Infectious diseases and clinical pharmacology expert Dr. Benjamin Co has been thankfully breaking down coronavirus numbers in his personal blog since the outbreak started. The perspective he provides is informative, and comforting for those who are craving for a clear picture of how we are faring against the virus. Starting today, Dr. Co will be sharing daily updates with ANCX.
Refer to the link DOH.gov.ph or up-to-date data or to COVID19.gov.ph. (The latter is not a secure site.) The new site for the Department of Health is user friendly, provides more information but is still direly lacking in what the relevant information should be. I advise the readers to look through their official site.
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COVID19stats.ph is a new site which gives you a very good summary of the Philippines data. (summary of those that are unable to access this site is seen below)
Overall situation. Of the total cases, 1,041 are considered resolved.
On April 1, the official report of cases was 2,311. The total number of cases to date is 6,459. This approximates an average of around 215 cases per day. But the fluidity of events including how effective the ECQ (enhanced community quarantine), additional testing capabilities are factors that will affect the numbers in the subsequent weeks.
The figure below shows the DAILY new cases (blue), new deaths (red) and new recoveries (green) since the start of the first case reported in the country. Notice the increase in new cases after the initial Metro Manila quarantine followed a day later by the Luzon-wide ECQ (enhanced community quarantine). When mass testing had begun in some sectors, the number of new cases started to decline. The green line shows the slow and gradual increase in daily recoveries.
Note that the recoveries in green have been higher than the deaths in red for the past three days.
An important data is the doubling time. The doubling time tells us how many days it takes for confirmed cases to double, based on the seven-day average daily growth rate. In short, the shorter the doubling time, the steeper the slope, the larger the number of cases within that span of time. The doubling time in the US for example is around four days. Which means that if the doubling time does not lengthen in the US, they would see an increase of 100,000 cases every three days. The doubling time in the Philippines started around four, but now averages at least two weeks (14 days). The latest doubling time is now almost 18 days! Remember: The longer the doubling time, the earlier we can flatten the curve. In addition, the growth rate in cases at 5.25 percent last week has now decreased to its lowest at 3.93 percent.
A case is considered closed when patients either recover or die.
The table above shows the number of closed cases in the South East Asian region. The Philippines has 1041 closed cases. This means that of the 6,259 cases to date, 1041 have had outcomes—with 59 percent recoveries (613 cases) and 41 percent (428) resulting in death.
On the Department of Health website, there are 2,219 patients that are still for “validation.” These 2219 patients are confirmed positive cases but their outcomes are undetermined. If they are positive, asymptomatic, and home quarantined, what is the current status of these cases that are for “validation” and how are the various local government city health offices assisting the Department of Health in having these patients retested?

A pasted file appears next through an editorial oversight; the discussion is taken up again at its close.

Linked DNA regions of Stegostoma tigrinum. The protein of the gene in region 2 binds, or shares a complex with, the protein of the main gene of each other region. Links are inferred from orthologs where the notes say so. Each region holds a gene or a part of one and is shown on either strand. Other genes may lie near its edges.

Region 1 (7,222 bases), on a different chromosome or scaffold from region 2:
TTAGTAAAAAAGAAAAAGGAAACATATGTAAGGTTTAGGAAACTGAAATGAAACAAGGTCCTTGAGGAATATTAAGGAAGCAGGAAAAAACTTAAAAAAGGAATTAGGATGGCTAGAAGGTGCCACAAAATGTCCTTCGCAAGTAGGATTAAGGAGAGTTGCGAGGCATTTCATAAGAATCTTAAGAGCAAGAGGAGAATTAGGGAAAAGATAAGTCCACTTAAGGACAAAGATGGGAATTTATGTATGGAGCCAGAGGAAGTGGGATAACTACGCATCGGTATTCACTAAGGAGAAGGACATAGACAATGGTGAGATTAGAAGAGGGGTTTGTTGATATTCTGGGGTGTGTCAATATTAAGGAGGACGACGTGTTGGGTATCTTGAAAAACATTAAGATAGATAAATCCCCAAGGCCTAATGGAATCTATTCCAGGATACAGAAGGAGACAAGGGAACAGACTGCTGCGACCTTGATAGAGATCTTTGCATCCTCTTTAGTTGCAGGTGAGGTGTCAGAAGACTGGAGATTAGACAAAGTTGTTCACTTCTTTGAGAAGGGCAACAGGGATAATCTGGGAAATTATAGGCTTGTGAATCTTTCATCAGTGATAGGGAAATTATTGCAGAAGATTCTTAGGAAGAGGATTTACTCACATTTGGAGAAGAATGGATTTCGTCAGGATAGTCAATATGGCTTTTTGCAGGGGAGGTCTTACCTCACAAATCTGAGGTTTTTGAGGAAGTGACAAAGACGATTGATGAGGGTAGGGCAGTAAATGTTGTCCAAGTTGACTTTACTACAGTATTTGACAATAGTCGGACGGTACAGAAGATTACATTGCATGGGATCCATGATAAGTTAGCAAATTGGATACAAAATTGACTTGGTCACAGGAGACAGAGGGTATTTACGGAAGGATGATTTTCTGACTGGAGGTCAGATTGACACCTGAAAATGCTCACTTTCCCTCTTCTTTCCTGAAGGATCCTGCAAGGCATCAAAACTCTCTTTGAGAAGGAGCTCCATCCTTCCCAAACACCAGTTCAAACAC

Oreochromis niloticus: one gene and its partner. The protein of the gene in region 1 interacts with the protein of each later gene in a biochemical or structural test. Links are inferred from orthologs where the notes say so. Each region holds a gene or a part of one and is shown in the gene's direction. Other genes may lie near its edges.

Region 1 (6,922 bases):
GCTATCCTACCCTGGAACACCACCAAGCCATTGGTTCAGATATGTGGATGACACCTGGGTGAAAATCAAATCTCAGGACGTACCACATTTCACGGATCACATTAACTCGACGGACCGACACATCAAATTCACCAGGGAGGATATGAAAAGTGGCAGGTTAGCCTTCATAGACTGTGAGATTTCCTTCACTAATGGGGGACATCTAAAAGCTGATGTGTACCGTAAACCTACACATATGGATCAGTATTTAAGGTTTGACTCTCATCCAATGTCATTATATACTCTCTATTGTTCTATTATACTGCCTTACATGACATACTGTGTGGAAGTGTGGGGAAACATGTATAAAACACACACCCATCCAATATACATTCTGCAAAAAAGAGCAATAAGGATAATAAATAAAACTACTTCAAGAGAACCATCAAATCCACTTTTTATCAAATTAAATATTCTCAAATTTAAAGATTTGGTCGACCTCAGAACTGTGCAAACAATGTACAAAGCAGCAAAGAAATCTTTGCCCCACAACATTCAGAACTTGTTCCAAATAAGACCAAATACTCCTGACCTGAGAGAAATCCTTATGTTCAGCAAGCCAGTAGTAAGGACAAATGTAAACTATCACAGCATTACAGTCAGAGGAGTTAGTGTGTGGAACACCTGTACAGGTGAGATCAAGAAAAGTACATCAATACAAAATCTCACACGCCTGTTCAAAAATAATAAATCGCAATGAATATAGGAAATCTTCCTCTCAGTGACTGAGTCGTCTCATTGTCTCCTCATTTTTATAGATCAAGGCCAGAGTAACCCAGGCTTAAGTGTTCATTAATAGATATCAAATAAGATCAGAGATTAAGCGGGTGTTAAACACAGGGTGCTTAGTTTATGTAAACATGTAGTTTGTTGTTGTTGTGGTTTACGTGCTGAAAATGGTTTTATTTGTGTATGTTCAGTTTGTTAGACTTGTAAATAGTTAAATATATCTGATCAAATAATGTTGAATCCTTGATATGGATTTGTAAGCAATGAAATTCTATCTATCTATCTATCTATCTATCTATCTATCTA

Are we testing enough?
The figure below shows the overall summary of SARS-CoV-2 testing in the country as of April 18, 2020. On the average, more than 86 percent of patients tested (with symptoms or asymptomatic or those who came in contact with positive patients) would test negative.
SARS-CoV-2 Testing in the Philippines
The figure below that shows the tests conducted, number of people tested, and those who turn out positive or negative. The trend is simple to follow. At least 14 percent of patients tested turned out positive while 86 percent turned out negative. This was consistently seen in the past week. The less we test, the less the positives reported.
Testing is a vital instrument in identifying patients who are both asymptomatic and those who have the disease. While testing is not perfect, when done correctly and timely, it helps in identifying patients that are positive, asymptomatic and have the potential for infecting other people. By knowing this subgroup of population, early intervention by segregation from the community or family breaks the transmission of the virus. Breaking the transmissibility of an infection is vital in containing an outbreak, especially for one as invisible and invincible as SARSCoV2 where there is currently no recommended treatment or vaccine available.
In short, testing is our window into how this pandemic is spreading in the country. It is a tool that provides information on how we’re doing in our fight versus COVID19 and whether our efforts are reducing the spread and impact of the virus are working. In short, it helps allocate medical resources and staff more efficiently because we are able to isolate those infected, trace and quarantine all contacts. It helps allocate scarce medical resources and staff more efficiently. The generation of accurate epidemiological data is important in making critical decisions for exit plans after a lockdown.
A closer scrutiny shows us that the number of tests conducted provides more information on the status of infection in the country. The more the patients tested, the more accurate the information on the incidence of COVID-19 in the Philippines in general, and each locality in particular.
As a strategic measure in the lifting of a lockdown, testing allows us to properly assess interventions that should be implemented including the most costly ones called social distancing and the paralysis of various business, industries and regions. The economic cost of testing is nothing compared to economic losses of not understanding the pandemic and the risk it poses.
SARS-CoV-2 testing. Note that the more the tests conducted, the clearer the picture on the actual incidence of the disease is in the country.